Twenty-year-old Austin Smith is challenging the status quo of South Carolina politics by entering the political fray. Smith, a senior political science major at FMU, is running for the South Carolina House of Representatives seat for District 63.
If Smith manages to win the Democratic primary in June, he will go on to face the Republican incumbent Kristopher Crawford in the Nov. 6 election.
Crawford has been the representative for S.C. House 63 since 2007.
Smith said that his natural interest in the political process led him to his major and prompted him to enter the world of politics.
“The political decisions are the most important decisions,” Smith said.
Smith credited the FMU Political Science Department in general and Dr. David White’s State and Local Government class in particular for preparing him to run for his first political office.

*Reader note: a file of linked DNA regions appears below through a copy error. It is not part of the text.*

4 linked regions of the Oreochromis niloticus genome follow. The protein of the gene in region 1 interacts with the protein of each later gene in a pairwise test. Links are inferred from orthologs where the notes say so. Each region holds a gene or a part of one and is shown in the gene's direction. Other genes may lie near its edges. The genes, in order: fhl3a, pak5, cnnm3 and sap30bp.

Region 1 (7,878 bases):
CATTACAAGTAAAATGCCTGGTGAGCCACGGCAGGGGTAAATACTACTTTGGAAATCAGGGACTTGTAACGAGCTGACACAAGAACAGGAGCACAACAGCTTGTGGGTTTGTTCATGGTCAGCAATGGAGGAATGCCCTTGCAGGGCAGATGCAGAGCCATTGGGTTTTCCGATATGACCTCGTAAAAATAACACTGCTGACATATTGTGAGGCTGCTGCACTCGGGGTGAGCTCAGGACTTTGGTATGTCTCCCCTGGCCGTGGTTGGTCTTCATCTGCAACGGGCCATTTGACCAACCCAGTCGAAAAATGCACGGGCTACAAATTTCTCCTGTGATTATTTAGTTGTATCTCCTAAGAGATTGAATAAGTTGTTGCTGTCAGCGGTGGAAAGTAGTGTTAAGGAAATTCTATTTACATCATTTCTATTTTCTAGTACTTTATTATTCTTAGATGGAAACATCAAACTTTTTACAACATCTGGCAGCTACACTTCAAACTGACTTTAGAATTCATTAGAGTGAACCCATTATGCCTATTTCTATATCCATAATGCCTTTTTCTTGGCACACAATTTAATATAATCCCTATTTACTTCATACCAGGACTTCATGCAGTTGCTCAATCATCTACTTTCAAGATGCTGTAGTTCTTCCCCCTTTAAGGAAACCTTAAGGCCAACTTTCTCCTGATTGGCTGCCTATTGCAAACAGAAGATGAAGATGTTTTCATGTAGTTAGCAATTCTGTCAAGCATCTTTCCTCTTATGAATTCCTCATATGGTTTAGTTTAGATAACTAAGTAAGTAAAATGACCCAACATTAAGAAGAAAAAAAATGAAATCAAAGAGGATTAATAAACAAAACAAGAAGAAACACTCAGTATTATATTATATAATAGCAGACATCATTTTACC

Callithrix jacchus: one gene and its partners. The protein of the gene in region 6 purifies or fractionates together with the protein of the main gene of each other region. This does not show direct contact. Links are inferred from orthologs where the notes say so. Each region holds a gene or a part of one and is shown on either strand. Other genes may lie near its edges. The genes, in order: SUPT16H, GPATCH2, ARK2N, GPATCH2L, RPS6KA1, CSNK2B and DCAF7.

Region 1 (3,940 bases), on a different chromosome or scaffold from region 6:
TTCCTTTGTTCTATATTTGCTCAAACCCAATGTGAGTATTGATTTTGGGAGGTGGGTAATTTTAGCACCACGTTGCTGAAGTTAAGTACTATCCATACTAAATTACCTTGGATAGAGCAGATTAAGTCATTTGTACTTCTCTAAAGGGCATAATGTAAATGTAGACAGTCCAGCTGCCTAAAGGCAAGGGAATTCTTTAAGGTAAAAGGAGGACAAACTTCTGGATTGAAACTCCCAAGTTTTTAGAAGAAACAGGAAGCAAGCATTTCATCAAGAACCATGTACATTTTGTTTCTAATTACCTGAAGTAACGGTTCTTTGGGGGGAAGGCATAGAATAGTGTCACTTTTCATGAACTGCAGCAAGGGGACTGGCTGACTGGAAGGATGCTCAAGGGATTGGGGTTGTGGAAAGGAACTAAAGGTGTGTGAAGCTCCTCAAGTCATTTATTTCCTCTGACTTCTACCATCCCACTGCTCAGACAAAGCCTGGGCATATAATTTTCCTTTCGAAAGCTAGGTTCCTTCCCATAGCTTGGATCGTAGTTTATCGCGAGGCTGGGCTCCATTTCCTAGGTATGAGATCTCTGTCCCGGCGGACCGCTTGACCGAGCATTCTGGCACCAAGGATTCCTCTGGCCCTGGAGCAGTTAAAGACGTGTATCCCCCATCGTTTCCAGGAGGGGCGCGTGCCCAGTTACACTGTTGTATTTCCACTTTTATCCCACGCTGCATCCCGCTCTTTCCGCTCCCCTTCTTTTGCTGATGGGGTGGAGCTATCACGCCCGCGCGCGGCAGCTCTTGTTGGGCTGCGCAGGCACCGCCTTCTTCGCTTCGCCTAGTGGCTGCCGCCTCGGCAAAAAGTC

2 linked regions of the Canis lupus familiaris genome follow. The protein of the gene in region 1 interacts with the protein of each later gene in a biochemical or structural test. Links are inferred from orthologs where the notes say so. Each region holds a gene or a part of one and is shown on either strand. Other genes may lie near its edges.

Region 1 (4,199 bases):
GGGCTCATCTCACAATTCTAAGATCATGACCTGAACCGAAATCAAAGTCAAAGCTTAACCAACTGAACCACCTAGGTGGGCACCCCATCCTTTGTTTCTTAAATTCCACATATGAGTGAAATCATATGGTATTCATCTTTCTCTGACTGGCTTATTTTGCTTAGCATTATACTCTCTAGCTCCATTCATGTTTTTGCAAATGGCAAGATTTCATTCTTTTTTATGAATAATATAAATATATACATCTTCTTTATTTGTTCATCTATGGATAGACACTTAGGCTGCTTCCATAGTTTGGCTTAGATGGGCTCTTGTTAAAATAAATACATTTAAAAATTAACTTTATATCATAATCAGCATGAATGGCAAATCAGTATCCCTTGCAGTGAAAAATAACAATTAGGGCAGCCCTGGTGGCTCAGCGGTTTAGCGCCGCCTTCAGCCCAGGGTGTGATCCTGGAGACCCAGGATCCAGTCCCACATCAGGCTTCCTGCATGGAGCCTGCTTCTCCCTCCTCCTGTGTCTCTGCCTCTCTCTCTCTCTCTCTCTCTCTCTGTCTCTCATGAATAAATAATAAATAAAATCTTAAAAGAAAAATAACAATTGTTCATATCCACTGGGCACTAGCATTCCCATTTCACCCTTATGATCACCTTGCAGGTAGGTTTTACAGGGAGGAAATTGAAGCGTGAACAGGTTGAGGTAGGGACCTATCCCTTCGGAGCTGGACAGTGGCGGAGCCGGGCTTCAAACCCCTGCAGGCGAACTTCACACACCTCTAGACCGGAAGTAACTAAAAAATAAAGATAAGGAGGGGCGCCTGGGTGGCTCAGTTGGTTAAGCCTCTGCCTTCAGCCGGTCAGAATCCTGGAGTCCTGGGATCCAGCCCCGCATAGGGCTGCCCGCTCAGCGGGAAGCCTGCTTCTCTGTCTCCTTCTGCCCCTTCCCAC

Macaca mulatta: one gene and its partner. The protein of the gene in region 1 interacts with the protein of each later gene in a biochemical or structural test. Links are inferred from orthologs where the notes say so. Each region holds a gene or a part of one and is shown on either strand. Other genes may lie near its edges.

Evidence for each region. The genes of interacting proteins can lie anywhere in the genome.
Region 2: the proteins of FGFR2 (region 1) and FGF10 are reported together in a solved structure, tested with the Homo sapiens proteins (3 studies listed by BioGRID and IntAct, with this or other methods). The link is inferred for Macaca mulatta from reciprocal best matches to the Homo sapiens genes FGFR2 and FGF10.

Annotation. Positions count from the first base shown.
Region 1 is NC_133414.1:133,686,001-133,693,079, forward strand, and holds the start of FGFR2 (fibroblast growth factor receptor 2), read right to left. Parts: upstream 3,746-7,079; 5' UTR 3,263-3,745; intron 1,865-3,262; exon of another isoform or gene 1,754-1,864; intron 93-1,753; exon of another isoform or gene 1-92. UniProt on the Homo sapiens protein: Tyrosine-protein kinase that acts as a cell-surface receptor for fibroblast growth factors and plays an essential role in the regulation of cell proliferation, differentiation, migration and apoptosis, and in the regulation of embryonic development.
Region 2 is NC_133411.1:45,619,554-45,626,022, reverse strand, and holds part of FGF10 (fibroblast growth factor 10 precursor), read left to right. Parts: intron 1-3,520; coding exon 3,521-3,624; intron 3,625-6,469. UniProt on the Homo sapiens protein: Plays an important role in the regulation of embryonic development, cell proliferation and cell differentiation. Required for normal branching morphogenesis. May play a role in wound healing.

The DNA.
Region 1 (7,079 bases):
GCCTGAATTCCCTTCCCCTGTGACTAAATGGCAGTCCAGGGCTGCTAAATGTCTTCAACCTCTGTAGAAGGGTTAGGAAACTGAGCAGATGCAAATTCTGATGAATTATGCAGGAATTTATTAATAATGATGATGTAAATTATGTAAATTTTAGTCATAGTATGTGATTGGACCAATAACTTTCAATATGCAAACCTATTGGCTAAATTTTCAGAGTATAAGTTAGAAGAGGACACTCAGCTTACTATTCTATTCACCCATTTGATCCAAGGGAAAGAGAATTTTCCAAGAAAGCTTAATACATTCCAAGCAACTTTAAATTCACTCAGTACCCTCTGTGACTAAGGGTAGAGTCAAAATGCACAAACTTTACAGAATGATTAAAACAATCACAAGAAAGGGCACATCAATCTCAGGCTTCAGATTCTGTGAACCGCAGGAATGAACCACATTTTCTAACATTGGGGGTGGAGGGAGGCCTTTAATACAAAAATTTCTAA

White, the chair of the Political Science department, said that the campaign trail will be hard work for Smith, but that the first run for public office is a good learning experience.
“While Austin is not the first of my students to run for office, he is the first to run while still enrolled in school,” White said.
Smith said that his desire to help enact policies that will benefit those in his district fueled his run for public office.
“The current representative (in the South Carolina legislature) does not represent the interests of his constituents,” Smith said.
Smith said that he wants to enact policies he thinks will better represent the citizens in his district. These policies include school district consolidation and increased voter representation in the area. Smith also advocates tax incentives for companies relocating to South Carolina, such as eliminating property taxes for a fixed number of years. He believes this and similar incentives will draw businesses to South Carolina, bringing “much-needed” jobs to the region.
White said that he thinks Smith’s pursuit of his political ambitions makes him unique.
“A lot of people Austin’s age don’t participate in politics,” White said. “Austin is also unique as most people his age do not run for public office.”